Learned Ladies Lures Laughter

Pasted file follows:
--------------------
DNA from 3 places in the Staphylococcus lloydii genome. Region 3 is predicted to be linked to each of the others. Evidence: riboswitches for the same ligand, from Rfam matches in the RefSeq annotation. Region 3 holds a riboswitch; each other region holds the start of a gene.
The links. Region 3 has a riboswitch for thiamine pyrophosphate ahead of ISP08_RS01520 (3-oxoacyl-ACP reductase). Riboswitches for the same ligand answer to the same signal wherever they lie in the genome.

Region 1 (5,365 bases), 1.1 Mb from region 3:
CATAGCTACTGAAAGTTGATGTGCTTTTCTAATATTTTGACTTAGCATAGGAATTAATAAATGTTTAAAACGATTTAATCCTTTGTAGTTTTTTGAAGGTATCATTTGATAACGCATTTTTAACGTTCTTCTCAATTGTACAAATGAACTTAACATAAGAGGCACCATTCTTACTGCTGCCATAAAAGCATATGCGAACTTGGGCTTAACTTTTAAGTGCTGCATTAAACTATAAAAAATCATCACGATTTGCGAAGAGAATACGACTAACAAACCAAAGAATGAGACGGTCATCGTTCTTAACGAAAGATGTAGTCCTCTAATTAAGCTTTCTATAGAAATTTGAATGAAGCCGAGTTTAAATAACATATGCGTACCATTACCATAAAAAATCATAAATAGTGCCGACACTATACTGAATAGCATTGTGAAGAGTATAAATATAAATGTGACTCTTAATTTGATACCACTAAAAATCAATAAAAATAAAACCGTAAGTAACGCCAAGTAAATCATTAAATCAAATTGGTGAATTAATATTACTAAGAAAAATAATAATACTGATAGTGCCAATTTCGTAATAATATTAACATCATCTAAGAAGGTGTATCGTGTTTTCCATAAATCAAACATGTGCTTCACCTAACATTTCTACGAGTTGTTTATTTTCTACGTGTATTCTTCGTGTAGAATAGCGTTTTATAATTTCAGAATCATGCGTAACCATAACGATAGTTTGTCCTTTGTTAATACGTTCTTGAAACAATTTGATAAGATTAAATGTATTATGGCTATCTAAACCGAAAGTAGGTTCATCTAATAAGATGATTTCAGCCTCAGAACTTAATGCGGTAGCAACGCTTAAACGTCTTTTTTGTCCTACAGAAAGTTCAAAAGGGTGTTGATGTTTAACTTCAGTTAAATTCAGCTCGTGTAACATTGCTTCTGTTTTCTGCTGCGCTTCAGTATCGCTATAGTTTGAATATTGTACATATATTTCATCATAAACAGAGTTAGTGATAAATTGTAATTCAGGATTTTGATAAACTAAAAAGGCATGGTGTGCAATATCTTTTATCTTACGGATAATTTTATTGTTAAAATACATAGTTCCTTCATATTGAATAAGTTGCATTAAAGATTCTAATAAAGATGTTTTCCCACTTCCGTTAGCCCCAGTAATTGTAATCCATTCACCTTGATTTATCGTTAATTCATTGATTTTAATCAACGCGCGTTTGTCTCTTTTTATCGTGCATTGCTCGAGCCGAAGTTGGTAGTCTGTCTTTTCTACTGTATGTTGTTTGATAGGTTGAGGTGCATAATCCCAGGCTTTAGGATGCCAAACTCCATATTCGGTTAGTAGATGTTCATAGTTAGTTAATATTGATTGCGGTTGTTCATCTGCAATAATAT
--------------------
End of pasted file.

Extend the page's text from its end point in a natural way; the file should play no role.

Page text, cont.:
The Phillips Academy Theatre 520 production of Moliere’s play, “Learned Ladies,” opened this past weekend, boasting an impeccable set, outstanding cast and wonderfully ridiculous costuming. The play told the story of a young couple, Henriette and Clitandre, played by Sayer Mansfield ’10 and Khalil Flemming ’12, trying to save their relationship during the hectic squabbles and schemes of Henriette’s eccentric family. The play served as Moliere’s criticism on those who overvalue the advantages of education in place of the “baseness” of physical pleasures. “Learned Ladies” came together under the direction of Kevin Heelan, Instructor in Theatre. Heelan said, “I think they (the cast) did a good job. They were inventive and they were excited. A lot depends on the cast and the kids here, when they’re involved in a ply. They’re really committed.” “I have utter faith in him,” said Thor Shannon ’09, of working with Heelan for his second time. “Nerves don’t really get to me anymore.” Shannon played Trissotin, Henriette’s intended suitor. Cast members fully indulged in the eccentricities of their role to bring the play to deliriously funny heights. “The great thing about doing a comedy is that you can stretch your character so much,” said Calista Small ’10, who played Henriette’s mother, Philaminte. The hint of comedic trouble started with the introduction of the over-bearing, delusional aunt, Belise, played by Annabel Bacon ’09, who is convinced that no man on each can resist her. Bacon did an admirable job of bringing the nuisances of this character to a peak: hiding coyly behind her fan, thrusting herself onto her male co-stars and prancing around in a poofy flowery dress and trailing wig as ridiculous as her character. “I was on the floor laughing every time she showed up,” said Gauri Thaker ’10. Just as Bacon made use of her flamboyantly feathered fan, Small entered as Philmante, wielding her staff like Triton’s spear at all who opposed her. “It’s always fun to play mean people,” Small said. “And what made it so fun is that everything about her was so exaggerated.” “The greatest scene was definitely Calista’s entrance,” said Catherine Cannon ’11. Small played one of the main characters of the play as the stubborn and powerful woman of the house. Philaminte is desperate to marry her daughter to the flamboyant Trissotin. Shannon was perfectly cast here as the pretentious poet who has no idea what he’s talking about. “I just got to be as ridiculous and obnoxious as I wanted,” he said. Shannon’s brilliant timing and use of his body in delivering his lines caused the audience to erupt in throes of laughter whenever he appeared onstage. To thwart her mother’s unsavory plan, Henriette called on her loveable, bumbling father, Chrysale, to aid her. The couple depended on him, a celebrator of earthly delights, to help their love blossom by convincing his wife to let them wed. Eli Grober ’09 played this character, wielding a cooking spoon and raw sausage and sporting a fat suit. “The fat suit was very hot,” said Grober ’09. “I was sweating a lot—my make up came off at every show.” “I really loved the repetition of the father never being able to get up because he was so fat,” said Rachel Coleman ’10. Morgan Healey ’09 was outstanding as the sexually charged maid, skilled at cleaning but lacking in education. Healey delivering her lines in a hilariously exaggerated thick French accent. “The accent was really fun to do,” says Healey. “The only thing is you think, ‘O.K., we think this is funny, but will the rest of the school enjoy it?’” And by the audience’s response, Moliere’s humor was not lost. “I was worried it would come off as playing for the big jokes. It’s pretty easy, even with a great director, to kind of stop the humor at a physical level,” noted Grober. “You can go deeper with it though. There’s stuff that’s really sad about it. I think we pulled it off.” “Every night we’d go backstage and talk about how good it felt and how much we enjoyed it,” said Flemming. The Learned Ladies’ set design of a skewed globe reflected the distorted views of the women it supported. The distinctive set also highlighted the haphazard characters as they scrambled about in full ensembles of stockings, wigs and metallic shoes, and dealt with their problems. The cast’s performance was topped off by the delight of seeing peers speaking in verse and sporting wigs. “You’re always nervous when you do a verse play like Moliere because you wonder if they’ll get tangled in the language,” Heelan said. “Are they going to get the nuisances of the language?” “I’d never done lines in rhyme before so it was really difficult to get [them] down,” said Emily Hutcheson-Tipton ’10, who played Henriette’s intellectual sister, Armande. “The costumes were fantastic and wonderfully extreme,” said Coleman. “The shoes in particular caught my eye.” “The high heels were pretty uncomfortable trying on,” Grober admitted. Under the spotlight, any pain was worth bringing beauty to stage. “The advantage of Moliere’s plays,” said Heelan, “is you can do them in so many ways. You could choose do it classically or more farcically. We decided early on that we’d do it in piece costumes. That’s the big decision: do you want to modernize? With the set and the lighting, I think that the costumes really completed the picture. Mr. Murray did a really good job finding costumes and making stuff himself.” The hint of secret trysts and infidelity, amazing character interplay, loud physical gestures and fabulously-crafted personalities converged with the humorous script and cast’s notable acting to deliver a memorable, roll-in-the-aisle performance.